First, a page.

(San Francisco, CA, April 10, 2007) — Federal district court judge Phyllis J. Hamilton has ruled that Michael and Rich Butler, a San Jose gay couple, can move to trial in their discrimination suit against an internet business known as Adoption.com and Adoption Profiles LLC. The business is owned by Arizona residents Nathan and Dale Gwilliam, who are also named in the suit.
The defendants charge a fee for permitting prospective adoptive parents to post internet profiles, which are then viewed by birth mothers seeking to place their children for adoption. The Butlers alleged that the defendants violated California law by refusing to permit same-sex couples to use the profiling service. The Butlers, who are represented by Orrick and the National Center for Lesbian Rights (NCLR), alleged that the defendants’ policy of refusing services to same-sex couples unlawfully discriminates on the basis of sexual orientation, marital status, and sex.
“We are very pleased with the ruling,” said Michael Butler, one of the plaintiffs in the case. “When the Gwilliams refused to post our profile because we are a same-sex couple, we were very upset. But this case is not just about our family. It is about protecting everyone from discriminatory business practices.”
In her ruling, Judge Hamilton rejected the defendants’ argument that they are not bound by California law because they are an internet business based in Arizona and do not have any physical offices or staff located in California.
Judge Hamilton stated: “When an out-of-state business solicits California and does business with customers living in California, California has an interest in ensuring that the out-of-state business does not discriminate against the California customers.”
“By every objective measure, the Adoption.com website does more business with Californians than with any other state in the Country,” said Neel Chatterjee, a partner at Orrick, Herrington & Sutfcliffe who represents the Butlers in the case. “This ruling recognizes California’s strong interest in protecting its residents against arbitrary discrimination by businesses who decide to transact business in this state.”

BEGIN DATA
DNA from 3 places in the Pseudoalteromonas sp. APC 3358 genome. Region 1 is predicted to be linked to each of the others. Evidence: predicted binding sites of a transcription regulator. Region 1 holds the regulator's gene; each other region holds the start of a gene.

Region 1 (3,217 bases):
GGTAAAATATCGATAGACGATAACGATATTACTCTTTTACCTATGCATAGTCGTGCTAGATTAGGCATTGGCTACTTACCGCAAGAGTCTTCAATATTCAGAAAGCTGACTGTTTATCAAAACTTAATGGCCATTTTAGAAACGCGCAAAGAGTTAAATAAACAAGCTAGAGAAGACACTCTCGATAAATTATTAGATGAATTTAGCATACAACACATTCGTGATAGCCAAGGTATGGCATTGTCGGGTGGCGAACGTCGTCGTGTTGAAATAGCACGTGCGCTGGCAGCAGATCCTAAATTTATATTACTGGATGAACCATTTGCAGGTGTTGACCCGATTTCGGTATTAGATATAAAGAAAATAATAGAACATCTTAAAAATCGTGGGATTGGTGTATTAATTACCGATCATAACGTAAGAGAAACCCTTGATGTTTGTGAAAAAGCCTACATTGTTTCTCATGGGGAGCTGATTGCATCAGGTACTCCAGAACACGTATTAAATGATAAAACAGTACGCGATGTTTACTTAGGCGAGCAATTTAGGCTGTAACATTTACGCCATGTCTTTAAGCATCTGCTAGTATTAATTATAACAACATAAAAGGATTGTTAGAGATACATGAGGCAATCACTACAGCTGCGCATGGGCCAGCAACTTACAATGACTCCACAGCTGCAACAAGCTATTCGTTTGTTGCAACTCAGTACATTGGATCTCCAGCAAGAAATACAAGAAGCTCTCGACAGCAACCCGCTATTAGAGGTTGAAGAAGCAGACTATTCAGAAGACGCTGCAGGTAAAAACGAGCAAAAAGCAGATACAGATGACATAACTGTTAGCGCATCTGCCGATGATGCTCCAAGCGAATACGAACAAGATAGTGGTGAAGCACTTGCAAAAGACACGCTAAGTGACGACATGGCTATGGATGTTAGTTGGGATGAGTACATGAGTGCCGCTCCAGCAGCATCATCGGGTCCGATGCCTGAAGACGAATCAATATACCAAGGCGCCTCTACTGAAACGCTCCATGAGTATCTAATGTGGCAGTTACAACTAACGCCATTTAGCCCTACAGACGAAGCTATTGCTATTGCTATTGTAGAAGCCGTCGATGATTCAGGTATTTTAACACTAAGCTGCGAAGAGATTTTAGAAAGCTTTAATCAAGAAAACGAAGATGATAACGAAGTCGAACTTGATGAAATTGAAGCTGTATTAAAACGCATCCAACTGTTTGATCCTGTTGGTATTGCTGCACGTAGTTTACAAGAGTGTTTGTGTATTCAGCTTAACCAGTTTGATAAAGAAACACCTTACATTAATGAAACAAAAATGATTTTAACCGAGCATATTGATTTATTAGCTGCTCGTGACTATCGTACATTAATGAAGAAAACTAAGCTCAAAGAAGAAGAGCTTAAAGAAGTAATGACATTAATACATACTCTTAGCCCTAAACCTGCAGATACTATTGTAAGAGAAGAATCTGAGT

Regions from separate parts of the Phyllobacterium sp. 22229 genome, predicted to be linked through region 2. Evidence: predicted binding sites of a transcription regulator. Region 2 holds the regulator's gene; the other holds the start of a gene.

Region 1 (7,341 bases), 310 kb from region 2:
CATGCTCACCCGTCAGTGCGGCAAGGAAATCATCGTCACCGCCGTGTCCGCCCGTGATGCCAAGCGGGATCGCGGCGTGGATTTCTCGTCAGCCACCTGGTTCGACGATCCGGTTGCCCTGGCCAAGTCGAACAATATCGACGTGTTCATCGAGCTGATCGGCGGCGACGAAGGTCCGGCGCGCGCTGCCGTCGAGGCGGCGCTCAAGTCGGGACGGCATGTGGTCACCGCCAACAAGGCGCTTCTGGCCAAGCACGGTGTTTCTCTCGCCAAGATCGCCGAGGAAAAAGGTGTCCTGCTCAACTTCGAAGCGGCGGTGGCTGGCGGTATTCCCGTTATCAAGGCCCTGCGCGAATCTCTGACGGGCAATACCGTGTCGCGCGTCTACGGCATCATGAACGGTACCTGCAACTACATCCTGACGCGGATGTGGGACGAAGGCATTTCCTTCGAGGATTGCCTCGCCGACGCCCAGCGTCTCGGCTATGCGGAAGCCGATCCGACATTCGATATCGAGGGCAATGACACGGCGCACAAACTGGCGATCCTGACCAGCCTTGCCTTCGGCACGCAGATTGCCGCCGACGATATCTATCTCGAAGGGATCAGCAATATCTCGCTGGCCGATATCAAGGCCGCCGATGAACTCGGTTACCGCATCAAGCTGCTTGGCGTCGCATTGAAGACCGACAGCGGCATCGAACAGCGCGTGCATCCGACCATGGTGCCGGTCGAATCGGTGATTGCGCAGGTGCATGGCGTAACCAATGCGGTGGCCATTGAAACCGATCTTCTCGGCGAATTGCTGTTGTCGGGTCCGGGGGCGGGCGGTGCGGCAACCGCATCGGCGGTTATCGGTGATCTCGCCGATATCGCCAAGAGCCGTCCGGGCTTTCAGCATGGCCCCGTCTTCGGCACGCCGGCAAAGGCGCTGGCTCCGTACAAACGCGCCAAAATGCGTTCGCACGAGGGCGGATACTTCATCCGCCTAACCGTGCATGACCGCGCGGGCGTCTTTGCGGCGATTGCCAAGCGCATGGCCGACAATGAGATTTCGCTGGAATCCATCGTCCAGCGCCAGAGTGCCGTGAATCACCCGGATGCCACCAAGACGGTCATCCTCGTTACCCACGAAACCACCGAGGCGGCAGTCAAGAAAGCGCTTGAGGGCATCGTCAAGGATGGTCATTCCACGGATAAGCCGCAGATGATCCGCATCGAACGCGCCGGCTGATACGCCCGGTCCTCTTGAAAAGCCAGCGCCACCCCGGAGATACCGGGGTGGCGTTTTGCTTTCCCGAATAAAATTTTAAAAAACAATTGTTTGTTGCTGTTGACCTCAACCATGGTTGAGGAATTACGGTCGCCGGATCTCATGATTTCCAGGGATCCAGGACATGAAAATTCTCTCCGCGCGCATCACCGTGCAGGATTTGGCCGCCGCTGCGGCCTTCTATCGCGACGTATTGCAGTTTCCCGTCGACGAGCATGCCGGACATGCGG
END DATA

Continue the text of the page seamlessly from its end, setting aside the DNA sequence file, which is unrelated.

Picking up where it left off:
Judge Hamilton also rejected the Gwilliams’ claim that requiring them to comply with California’s anti-discrimination laws would violate their constitutional right to freedom of speech.
Judge Hamilton ruled: “Plaintiffs are not seeking to place any restrictions on what defendants are permitted to say or to compel them to say anything. It is the discriminatory conduct that is at issue here Ð defendants’ refusal to do business with the plaintiffs, based on their sexual orientation and/or marital status.” “This ruling is a tremendous victory for California consumers,” said Shannon Minter, NCLR’s legal director, who also represents the Butlers. “The First Amendment protects speech, not discriminatory conduct. If business owners could get away with refusing to serve certain groups just by claiming a right to express discriminatory beliefs, there would be no civil rights protections.”
Because of Judge Hamilton’s ruling, the Butlers can now proceed to trial to prove their claims that the Gwilliams’ refusal to provide them with services was based on an intentional policy of discriminating based on sexual orientation, marital status, and sex.
“We are looking forward to the trial,” said Rich Butler, the other plaintiff in the case. “It has taken more than five years to reach this point, and we are ready to present our case in trial. We hope to put this discriminatory policy to an end.”
The National Center for Lesbian Rights is a national legal organization committed to advancing the civil and human rights of lesbian, gay, bisexual, and transgender people and their families through litigation, public policy advocacy, and public education.